The Hispanic Wave

by Charles Lyons

In September 1968, Congress authorized President Lyndon B. Johnson to proclaim National Hispanic Heritage Week observed September 15 and 16. In 1989, Congress expanded the observance to a month-long celebration (September 15-October 15) of the culture and traditions of those who trace their roots to Spain, Mexico, and the Spanish-speaking nations of Central America, South America, and the Caribbean.

As of July 1, 2015, the U.S. Hispanic population reached 57 million, 17.6% of the nation’s total population, making them the nation’s largest ethnic minority. This wave was first evident in cities. The influence of Hispanic population by language or culture is now being felt far beyond a few urban centers.

Unexpected Places?

In the article “From Migrants to Residents,” we read, “Some East Idaho districts are offering college courses that will help native Spanish speakers develop skills necessary to compete for jobs in a variety of industries.”

The Journal Standard (Freeport, IL, population: 25,638) states signs are posted in both English and Spanish throughout Freeport Blackhawk Elementary School, where Caucasian and Hispanic students each comprise 32.5% of the school’s population. Phone messages for parents are left in both languages. The school’s Hispanic population has doubled since 2010.

The Gazette Xtra, Walworth County, WI, reported that when ten-year-old Oscar Nicia came to Walworth County from El Salvador, almost 13 years ago, he didn’t see many Hispanics in Lake Geneva. There was only one Mexican supermarket nearby. Today, there are three local Mexican grocery stores and he’s noticed the local Walmart carries more ingredients for preparing Mexican dishes. In Walworth County, the Hispanic population increased 41% from 2000 to 2006. In Wisconsin, the numbers of Hispanics increased by 48% from 2000-2009.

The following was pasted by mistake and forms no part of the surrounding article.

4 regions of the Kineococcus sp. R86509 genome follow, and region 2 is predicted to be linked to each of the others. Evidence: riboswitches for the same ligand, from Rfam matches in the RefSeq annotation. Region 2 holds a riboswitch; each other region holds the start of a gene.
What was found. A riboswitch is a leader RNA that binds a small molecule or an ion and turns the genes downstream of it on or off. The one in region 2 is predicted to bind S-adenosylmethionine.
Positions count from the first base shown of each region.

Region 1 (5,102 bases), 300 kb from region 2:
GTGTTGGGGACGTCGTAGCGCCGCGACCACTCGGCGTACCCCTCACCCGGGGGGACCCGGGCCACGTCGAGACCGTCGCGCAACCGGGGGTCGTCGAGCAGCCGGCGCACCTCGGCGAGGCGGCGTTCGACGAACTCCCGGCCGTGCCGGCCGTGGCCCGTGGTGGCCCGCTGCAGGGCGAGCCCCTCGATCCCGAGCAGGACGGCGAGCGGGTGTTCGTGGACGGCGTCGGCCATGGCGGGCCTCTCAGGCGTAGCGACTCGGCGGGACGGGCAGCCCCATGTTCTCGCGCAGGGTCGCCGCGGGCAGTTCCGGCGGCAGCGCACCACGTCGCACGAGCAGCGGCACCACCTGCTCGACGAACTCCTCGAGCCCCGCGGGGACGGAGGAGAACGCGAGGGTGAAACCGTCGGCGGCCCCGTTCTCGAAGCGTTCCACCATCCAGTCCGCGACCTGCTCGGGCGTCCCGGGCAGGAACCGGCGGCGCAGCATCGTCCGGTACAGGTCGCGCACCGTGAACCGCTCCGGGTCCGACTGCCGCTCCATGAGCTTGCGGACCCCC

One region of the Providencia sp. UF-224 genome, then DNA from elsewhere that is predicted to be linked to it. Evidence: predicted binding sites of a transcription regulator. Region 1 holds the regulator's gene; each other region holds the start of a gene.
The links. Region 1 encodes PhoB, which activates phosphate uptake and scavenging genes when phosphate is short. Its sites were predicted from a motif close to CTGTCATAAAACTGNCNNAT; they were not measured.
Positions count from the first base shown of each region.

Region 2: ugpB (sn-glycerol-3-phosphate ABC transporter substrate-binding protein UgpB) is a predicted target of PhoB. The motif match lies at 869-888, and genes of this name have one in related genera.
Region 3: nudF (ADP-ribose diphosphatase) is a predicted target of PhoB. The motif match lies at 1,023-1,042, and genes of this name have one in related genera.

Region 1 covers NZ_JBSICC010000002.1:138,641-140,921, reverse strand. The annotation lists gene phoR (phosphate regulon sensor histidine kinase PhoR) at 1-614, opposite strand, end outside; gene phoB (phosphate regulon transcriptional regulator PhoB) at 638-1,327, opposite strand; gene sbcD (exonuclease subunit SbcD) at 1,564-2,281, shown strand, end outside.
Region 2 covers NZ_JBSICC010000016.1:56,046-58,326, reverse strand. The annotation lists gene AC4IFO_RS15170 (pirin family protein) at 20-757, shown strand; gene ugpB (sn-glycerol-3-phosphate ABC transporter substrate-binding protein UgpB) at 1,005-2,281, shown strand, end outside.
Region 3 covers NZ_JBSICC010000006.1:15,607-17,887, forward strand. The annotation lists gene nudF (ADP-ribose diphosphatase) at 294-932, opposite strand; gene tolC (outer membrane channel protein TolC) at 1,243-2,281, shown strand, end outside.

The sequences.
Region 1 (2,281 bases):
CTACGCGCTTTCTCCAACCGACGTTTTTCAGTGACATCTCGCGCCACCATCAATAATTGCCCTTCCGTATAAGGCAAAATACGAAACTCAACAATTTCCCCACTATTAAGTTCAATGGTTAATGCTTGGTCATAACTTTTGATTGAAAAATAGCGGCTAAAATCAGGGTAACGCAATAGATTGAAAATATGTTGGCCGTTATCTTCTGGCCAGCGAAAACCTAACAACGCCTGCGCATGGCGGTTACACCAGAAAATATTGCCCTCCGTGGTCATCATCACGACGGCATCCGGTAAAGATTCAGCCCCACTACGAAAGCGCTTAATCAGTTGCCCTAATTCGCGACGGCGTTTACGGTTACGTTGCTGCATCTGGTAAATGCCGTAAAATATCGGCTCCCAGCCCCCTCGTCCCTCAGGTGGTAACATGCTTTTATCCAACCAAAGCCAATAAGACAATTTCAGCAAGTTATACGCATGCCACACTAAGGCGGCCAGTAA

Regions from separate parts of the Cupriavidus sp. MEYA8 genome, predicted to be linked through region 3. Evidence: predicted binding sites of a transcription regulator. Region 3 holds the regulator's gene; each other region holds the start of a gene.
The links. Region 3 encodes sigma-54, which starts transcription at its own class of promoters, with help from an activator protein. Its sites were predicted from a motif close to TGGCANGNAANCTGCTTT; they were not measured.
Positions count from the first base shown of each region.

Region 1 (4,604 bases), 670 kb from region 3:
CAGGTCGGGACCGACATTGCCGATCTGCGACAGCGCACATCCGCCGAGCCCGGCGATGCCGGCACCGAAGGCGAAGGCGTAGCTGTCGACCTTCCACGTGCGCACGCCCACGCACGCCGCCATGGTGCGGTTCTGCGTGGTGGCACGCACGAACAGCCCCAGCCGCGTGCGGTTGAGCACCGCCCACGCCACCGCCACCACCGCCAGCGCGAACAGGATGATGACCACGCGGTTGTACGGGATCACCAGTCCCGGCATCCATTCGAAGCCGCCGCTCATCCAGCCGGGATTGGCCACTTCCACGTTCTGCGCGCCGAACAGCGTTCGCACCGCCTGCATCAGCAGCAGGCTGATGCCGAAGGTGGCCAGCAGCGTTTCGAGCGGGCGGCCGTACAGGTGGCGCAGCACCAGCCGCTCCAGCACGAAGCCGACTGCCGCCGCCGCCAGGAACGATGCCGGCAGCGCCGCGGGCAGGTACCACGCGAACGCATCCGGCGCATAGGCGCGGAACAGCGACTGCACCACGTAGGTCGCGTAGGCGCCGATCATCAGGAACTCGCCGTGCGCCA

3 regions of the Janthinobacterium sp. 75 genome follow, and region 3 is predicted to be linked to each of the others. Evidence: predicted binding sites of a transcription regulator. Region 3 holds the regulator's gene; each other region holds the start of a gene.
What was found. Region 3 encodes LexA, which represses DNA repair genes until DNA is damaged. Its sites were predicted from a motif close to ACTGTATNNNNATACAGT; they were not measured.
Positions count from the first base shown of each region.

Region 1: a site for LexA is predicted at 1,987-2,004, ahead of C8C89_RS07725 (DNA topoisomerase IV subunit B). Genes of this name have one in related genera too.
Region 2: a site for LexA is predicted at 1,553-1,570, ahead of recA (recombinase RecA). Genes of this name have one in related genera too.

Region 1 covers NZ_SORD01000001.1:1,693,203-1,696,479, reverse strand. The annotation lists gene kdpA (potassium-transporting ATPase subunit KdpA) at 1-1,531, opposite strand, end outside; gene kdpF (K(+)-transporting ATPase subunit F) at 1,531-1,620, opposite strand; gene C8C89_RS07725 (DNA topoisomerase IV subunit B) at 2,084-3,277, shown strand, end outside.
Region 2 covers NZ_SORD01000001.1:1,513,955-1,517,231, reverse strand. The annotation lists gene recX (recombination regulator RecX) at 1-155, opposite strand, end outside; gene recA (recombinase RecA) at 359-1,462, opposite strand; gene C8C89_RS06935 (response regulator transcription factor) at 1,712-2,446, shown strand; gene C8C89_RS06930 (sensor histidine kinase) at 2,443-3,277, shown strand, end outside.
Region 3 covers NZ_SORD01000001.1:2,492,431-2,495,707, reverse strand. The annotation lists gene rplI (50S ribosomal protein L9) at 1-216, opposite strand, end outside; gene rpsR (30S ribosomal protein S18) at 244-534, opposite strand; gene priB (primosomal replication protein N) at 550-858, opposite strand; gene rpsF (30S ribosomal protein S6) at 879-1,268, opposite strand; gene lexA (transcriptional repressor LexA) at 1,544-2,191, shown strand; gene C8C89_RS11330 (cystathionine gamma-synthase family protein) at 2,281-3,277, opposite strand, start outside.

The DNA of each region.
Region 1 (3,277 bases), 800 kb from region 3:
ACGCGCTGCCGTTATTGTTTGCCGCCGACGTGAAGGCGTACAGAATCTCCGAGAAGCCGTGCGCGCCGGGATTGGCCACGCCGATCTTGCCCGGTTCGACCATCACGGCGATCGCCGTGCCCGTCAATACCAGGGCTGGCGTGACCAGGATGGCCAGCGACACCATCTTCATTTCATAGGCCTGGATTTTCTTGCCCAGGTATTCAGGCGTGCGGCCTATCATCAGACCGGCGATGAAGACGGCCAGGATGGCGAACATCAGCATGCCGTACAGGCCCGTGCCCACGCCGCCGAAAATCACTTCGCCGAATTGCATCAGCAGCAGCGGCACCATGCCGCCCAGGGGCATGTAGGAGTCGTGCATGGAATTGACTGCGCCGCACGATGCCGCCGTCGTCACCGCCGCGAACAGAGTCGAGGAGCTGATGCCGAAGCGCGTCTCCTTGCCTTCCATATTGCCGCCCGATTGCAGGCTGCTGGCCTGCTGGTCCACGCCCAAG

Recently, the fastest Latino population growth has come in areas with a relatively small number of Latinos. Three counties in North Dakota had the fastest growth in Latino population from 2007 to 2014. The South accounted for 43% of U.S. Hispanic population growth from 2007-2014.

National Trends:

  • Latinos nationwide reveal a younger population; median age is 28 versus 37 years for the general population.
  • Despite slowing growth rates, Latinos still accounted for more than half (54%) of total U.S. population growth from 2000-2014, driving at least half of overall population growth in 524 counties that had at least 1,000 Latinos in 2014.
  • Nearly all Latinos lived in half of the nation’s more than 3,000 counties in 2014.
  • From 2007-2014 the U.S. Hispanic population had an annual average growth rate of 2.8%.
  • California continues to have the nation’s largest Latino population among states. However, Texas has grown faster. In 2014, 15 million Hispanics lived in California with a 37% increase from the 10.9 million Hispanics in 2000. Texas saw even quicker growth with its Hispanic population increasing 56% from 6.7 Million in 2000 to 10.4 million in 2014.
  • Nearly half of the country’s Hispanic population lives in ten major metropolitan areas. The following housed nearly 45% of the Hispanic population in the country: Los Angeles, New York, Houston, San Bernardino, Chicago, Dallas, Miami, Phoenix, San Antonio, and San Francisco.
  • From 2000-2010, Hispanic population has grown more in the suburbs than in the cities.

Here in Chicago, I have watched Hispanics move from the city to the suburbs. In the last 15 years, it seems newcomers don’t make the traditional stop in the city. They move straight to the suburbs near family or friends.

Hispanic Culture Impacts U.S.

In June 2016, Univision Deportes Network beat every other cable sports network in prime time among the key demos of adults 18 to 49 and 18 to 34, finishing ahead of Fox Sports 1 and NBC Sports Network, but it also beat cable sports big dogs ESPN and ESPN 2. Five years ago UDN didn’t even exist.

A decade ago ABC adapted a tele-novella as a dramedy. “Ugly Betty” became a surprise hit that ran four seasons. The past two years, three English-language shows have been based on, borrowed from, or poked fun at the tele-novella format: NBC’s “Telenovela,” USA’s “Queen of the South,” and the CW’s “Jane the Virgin.” The latter is a critical hit, the other two are ratings duds, but still notable for making it on the air.

Some of the most successful music artists in today’s pop culture have Hispanic heritage.

In social media, Hispanics are especially active on Instagram and Twitter. Former Disney star Selena Gomez has more Instagram followers (89 million) than anyone else.

There were an estimated 3.3 million Hispanic-owned firms nationally in 2012, up from 2.3 million in 2007.

Questions

  1. Are you viewing this Hispanic phenomenon through biblical, God-so-loved-the-world lenses?
  2. Have you recently checked census data in your city, township, or county?
  3. How are you and your church preparing to be on mission in the face of this wave?
  4. In view of these realities, what Great Commission opportunities might be before you?

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